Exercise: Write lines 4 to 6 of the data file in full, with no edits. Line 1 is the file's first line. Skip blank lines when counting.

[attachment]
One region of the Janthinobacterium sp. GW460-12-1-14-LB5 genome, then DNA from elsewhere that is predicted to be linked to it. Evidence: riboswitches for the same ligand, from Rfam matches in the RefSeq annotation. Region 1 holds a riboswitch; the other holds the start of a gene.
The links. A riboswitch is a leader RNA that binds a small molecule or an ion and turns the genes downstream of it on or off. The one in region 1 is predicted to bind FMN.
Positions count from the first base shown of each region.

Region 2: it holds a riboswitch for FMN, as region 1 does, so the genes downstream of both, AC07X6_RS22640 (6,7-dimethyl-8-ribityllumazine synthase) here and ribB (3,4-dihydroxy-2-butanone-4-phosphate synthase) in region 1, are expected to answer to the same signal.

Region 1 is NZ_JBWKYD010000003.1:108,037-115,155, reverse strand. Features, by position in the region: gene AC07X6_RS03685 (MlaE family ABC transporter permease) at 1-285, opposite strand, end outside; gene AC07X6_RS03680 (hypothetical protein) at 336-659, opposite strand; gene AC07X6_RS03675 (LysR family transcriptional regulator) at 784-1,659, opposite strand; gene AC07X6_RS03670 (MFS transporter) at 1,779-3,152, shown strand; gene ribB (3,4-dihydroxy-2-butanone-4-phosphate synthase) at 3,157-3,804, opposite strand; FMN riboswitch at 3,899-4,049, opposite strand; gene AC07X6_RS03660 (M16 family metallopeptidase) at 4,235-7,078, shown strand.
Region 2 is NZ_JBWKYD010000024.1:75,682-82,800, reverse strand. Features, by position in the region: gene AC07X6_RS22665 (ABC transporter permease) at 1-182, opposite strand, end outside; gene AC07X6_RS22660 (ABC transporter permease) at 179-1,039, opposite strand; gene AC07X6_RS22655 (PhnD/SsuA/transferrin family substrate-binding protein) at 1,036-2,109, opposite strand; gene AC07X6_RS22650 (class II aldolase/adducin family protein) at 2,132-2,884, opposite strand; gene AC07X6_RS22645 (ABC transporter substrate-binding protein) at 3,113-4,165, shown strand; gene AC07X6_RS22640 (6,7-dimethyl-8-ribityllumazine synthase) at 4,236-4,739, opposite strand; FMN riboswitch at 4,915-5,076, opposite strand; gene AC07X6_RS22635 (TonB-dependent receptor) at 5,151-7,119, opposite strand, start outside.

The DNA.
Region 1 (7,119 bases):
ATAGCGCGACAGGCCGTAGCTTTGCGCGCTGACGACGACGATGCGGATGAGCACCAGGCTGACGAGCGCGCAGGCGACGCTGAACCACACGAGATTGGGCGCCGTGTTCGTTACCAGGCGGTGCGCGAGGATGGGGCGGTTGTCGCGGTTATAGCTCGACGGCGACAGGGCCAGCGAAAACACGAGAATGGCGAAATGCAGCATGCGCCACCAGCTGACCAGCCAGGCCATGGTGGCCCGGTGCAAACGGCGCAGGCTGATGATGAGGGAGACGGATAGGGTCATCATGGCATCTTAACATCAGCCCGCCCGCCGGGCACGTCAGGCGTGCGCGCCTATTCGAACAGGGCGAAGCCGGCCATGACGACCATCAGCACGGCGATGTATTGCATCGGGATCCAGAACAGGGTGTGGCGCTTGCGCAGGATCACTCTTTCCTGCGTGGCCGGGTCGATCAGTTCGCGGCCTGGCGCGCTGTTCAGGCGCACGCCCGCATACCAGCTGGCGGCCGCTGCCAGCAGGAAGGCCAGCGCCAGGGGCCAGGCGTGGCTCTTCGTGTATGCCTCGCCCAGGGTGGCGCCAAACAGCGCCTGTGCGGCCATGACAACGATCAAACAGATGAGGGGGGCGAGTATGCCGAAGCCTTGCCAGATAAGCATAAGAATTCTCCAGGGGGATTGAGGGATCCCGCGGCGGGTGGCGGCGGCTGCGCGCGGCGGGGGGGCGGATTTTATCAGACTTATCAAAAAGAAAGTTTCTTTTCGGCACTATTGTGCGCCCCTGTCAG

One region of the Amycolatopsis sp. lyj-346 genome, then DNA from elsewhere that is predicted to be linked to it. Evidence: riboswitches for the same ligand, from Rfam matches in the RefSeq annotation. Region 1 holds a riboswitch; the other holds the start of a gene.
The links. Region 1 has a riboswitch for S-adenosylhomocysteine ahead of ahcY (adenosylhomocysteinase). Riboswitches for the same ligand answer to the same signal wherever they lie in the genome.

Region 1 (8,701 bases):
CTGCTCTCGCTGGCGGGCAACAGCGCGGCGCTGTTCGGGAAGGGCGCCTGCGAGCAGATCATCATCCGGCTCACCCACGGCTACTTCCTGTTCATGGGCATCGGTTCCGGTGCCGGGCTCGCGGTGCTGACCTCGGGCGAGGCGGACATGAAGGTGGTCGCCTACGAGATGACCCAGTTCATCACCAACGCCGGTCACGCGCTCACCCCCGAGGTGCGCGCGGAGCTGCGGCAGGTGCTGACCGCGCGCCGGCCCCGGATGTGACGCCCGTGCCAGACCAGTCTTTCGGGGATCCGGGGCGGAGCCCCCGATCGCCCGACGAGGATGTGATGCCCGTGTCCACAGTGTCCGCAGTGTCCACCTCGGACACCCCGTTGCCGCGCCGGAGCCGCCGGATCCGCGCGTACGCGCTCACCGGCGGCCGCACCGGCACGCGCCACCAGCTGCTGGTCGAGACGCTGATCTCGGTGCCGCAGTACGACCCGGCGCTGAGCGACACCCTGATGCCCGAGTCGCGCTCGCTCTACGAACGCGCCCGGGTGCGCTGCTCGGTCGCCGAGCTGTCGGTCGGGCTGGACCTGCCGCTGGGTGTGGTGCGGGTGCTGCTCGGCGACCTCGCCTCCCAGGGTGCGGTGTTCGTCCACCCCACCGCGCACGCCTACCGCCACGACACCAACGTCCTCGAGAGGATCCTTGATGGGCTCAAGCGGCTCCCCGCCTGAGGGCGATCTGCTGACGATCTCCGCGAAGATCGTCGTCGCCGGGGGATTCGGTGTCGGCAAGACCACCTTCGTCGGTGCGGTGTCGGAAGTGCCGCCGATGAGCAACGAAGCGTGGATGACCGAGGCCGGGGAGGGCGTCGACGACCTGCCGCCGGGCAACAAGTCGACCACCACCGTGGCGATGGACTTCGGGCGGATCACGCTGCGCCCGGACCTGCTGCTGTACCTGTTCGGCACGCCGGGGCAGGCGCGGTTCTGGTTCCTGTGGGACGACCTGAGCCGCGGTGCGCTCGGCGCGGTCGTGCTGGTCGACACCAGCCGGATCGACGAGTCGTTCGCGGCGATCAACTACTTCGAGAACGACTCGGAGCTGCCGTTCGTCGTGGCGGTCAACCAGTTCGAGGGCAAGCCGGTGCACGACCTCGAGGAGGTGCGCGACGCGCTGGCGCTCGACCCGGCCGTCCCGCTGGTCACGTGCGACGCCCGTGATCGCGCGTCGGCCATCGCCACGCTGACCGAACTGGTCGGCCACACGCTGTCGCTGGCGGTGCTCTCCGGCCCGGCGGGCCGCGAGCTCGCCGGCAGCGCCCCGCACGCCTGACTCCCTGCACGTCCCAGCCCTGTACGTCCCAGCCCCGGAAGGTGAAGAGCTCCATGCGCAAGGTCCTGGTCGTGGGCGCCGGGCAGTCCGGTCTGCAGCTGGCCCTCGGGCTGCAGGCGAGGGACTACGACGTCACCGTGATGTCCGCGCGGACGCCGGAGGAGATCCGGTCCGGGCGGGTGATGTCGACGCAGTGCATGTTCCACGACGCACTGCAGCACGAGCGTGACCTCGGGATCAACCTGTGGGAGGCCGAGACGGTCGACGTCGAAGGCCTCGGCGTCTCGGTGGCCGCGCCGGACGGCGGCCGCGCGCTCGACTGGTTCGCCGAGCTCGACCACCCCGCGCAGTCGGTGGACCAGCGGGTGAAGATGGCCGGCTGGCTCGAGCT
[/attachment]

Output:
Region 2: it holds a riboswitch for FMN, as region 1 does, so the genes downstream of both, AC07X6_RS22640 (6,7-dimethyl-8-ribityllumazine synthase) here and ribB (3,4-dihydroxy-2-butanone-4-phosphate synthase) in region 1, are expected to answer to the same signal.

Region 1 is NZ_JBWKYD010000003.1:108,037-115,155, reverse strand. Features, by position in the region: gene AC07X6_RS03685 (MlaE family ABC transporter permease) at 1-285, opposite strand, end outside; gene AC07X6_RS03680 (hypothetical protein) at 336-659, opposite strand; gene AC07X6_RS03675 (LysR family transcriptional regulator) at 784-1,659, opposite strand; gene AC07X6_RS03670 (MFS transporter) at 1,779-3,152, shown strand; gene ribB (3,4-dihydroxy-2-butanone-4-phosphate synthase) at 3,157-3,804, opposite strand; FMN riboswitch at 3,899-4,049, opposite strand; gene AC07X6_RS03660 (M16 family metallopeptidase) at 4,235-7,078, shown strand.
Region 2 is NZ_JBWKYD010000024.1:75,682-82,800, reverse strand. Features, by position in the region: gene AC07X6_RS22665 (ABC transporter permease) at 1-182, opposite strand, end outside; gene AC07X6_RS22660 (ABC transporter permease) at 179-1,039, opposite strand; gene AC07X6_RS22655 (PhnD/SsuA/transferrin family substrate-binding protein) at 1,036-2,109, opposite strand; gene AC07X6_RS22650 (class II aldolase/adducin family protein) at 2,132-2,884, opposite strand; gene AC07X6_RS22645 (ABC transporter substrate-binding protein) at 3,113-4,165, shown strand; gene AC07X6_RS22640 (6,7-dimethyl-8-ribityllumazine synthase) at 4,236-4,739, opposite strand; FMN riboswitch at 4,915-5,076, opposite strand; gene AC07X6_RS22635 (TonB-dependent receptor) at 5,151-7,119, opposite strand, start outside.